- Well, okay then. What
is it? What's it called if it's not a San Marzano? - Apparently,
nobody has come up with a good name for a San Marzano tomato that
is grown in California, Spain, Mexico, Japan or Oklahoma, like mine
are about to be. The closest anyone has come is: San Marzano
Type or San Marzano Style or San Marzano Derivative.
But here's a fact that tomato growers know, and gourmet's don't:
Any tomato grown in your own garden, by your own hand, taste's better
than any store bought tomato - even fancy shmancy sexy DOP certified
My growing journal this year (2010) will feature San Marzano (heirloom),
San Marzano 2, and Pink San Marzano tomatoes.
General Description of San Marzano Tomatoes:
The general description of nearly all San Marzano tomatoes would
include some of the following adjectives and descriptors: Very few
seeds. Even fewer than Roma tomatoes and other paste tomatoes. Mostly
indeterminate plants, but a few that are determinate. Deep red color.
Dense, meaty, with a high amout of pectin that makes a thick sauce.
The flavor is more often described as "bittersweet" which
comes out just right in the sauce making process and gives it it's
superior flavor (for sauces). However, some SM's are sweeter than
they are bitter, and are good enough to eat whole or off the vine.
The shape is always long, oblong or cylindrical, and often described
as "squarish," "blocky" or in one known case,
as a "quadrangle." This is due in part to the slight lobes
some San Marzano's have. These lobes, like a sweet pepper but much
more subtle, give SM's their "quadrangle" shape. However,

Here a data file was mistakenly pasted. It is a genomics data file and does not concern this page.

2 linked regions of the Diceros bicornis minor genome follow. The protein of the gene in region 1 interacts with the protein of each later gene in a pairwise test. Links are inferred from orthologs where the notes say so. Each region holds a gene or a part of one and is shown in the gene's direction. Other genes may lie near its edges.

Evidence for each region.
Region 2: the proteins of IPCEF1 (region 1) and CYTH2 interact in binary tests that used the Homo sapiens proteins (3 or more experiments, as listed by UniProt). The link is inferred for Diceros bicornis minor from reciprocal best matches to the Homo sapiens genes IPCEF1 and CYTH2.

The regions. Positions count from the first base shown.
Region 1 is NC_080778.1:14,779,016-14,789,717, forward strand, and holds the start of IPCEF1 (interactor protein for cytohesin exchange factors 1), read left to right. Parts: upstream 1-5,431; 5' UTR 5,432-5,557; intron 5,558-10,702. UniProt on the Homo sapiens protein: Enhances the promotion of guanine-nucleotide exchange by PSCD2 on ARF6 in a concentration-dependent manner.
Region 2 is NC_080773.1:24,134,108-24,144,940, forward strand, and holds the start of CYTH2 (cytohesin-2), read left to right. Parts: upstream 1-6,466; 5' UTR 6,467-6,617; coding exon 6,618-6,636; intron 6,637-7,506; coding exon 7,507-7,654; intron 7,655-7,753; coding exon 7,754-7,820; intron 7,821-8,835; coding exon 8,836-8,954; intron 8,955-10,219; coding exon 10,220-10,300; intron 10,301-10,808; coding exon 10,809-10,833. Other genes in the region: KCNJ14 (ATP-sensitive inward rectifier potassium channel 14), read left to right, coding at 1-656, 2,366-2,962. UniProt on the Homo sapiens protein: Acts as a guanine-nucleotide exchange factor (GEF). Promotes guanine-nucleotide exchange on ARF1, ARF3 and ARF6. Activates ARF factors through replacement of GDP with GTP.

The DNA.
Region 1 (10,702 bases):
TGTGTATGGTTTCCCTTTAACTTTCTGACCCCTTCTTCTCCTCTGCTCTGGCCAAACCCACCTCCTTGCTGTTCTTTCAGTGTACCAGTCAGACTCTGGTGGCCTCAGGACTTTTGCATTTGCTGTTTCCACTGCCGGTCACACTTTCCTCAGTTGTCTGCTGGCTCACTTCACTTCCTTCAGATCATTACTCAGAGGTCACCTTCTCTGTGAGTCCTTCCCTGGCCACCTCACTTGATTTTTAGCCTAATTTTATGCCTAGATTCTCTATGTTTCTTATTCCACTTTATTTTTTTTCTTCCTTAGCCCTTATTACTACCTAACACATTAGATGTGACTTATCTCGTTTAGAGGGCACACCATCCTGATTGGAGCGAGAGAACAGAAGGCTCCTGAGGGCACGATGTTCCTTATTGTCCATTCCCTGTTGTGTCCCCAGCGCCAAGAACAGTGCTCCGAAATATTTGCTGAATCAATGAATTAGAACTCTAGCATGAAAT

some are described as more pear shape and nearly all cultivars have
a "nipple" featured on the bottom of the tomato.
List of Commonly Sold San Marzano Tomato Seeds:
Marzano (Heirloom) - Many different seed companies seem
to be selling what can only be described as a "generic San
Marzano" that is either described as Open Pollinated or Organic
or an Heirloom - and all 3 mean the same thing. Seed companies differ
slightly in their descriptions, and it's difficult to tell if they
are talking about the same strain of SMs. However, let's look toward
Vent Marin's fantastic website (in French), Tomato Passion,
to get a description that comes from German and Italian seed catalogs
from the 1920s and 30s. "Red fruit with green shoulders,
oval to cylindrical elongated from 90 to 120 grams and 6 to 12 cm
long...Very fleshy fruits. 3 boxes (he means loculi). 75
to 80 days. Indeterminate growth. Variety set well suited for drying."
Marzano 168 F1 Hybrid - This cultivar came up in our research
and appears to be an American born hybrid for sale by only one company,
johhnyseeds. However, a recent notation on their SM 168 web page
notes they had a "seed crop failure," and they began pushing
another hybrid they apparently developed called the San Marzano
15. Description: Tall vines that produce 5 to 6
ounce fruit a week earlier than other San Marzano's, 78 to be exact.
"Delicious, balanced acidic flavor, and meaty flesh makes for
good sauce." Resistant to fusarium (races 1 and 2) and
verticillium wilt. Indeterminate.
Marzano 15 F1 Hybrid - Although out of alphabetical order,
I had to put this one after the one above. When the seed crop for
the San Marzano 168 failed, apparently, the seed company promoted
this cultivar instead. They write: "New! Our suggested
replacement for San Marzano 168.- San Marzano 15 is an early yielder
of large paste tomatoes that are slightly more pear-shaped and shorter
than San Marzano 168. The 4-oz. fruits are tasty and make good sauce.
Resistant to verticillium wilt, fusarium races 1 and 2, and nematodes.
Indeterminate. 78 days." - Like the 168, the 15 is an
American born hybrid.
Marzano 2 The San Marzano II or 2 seeds being sold today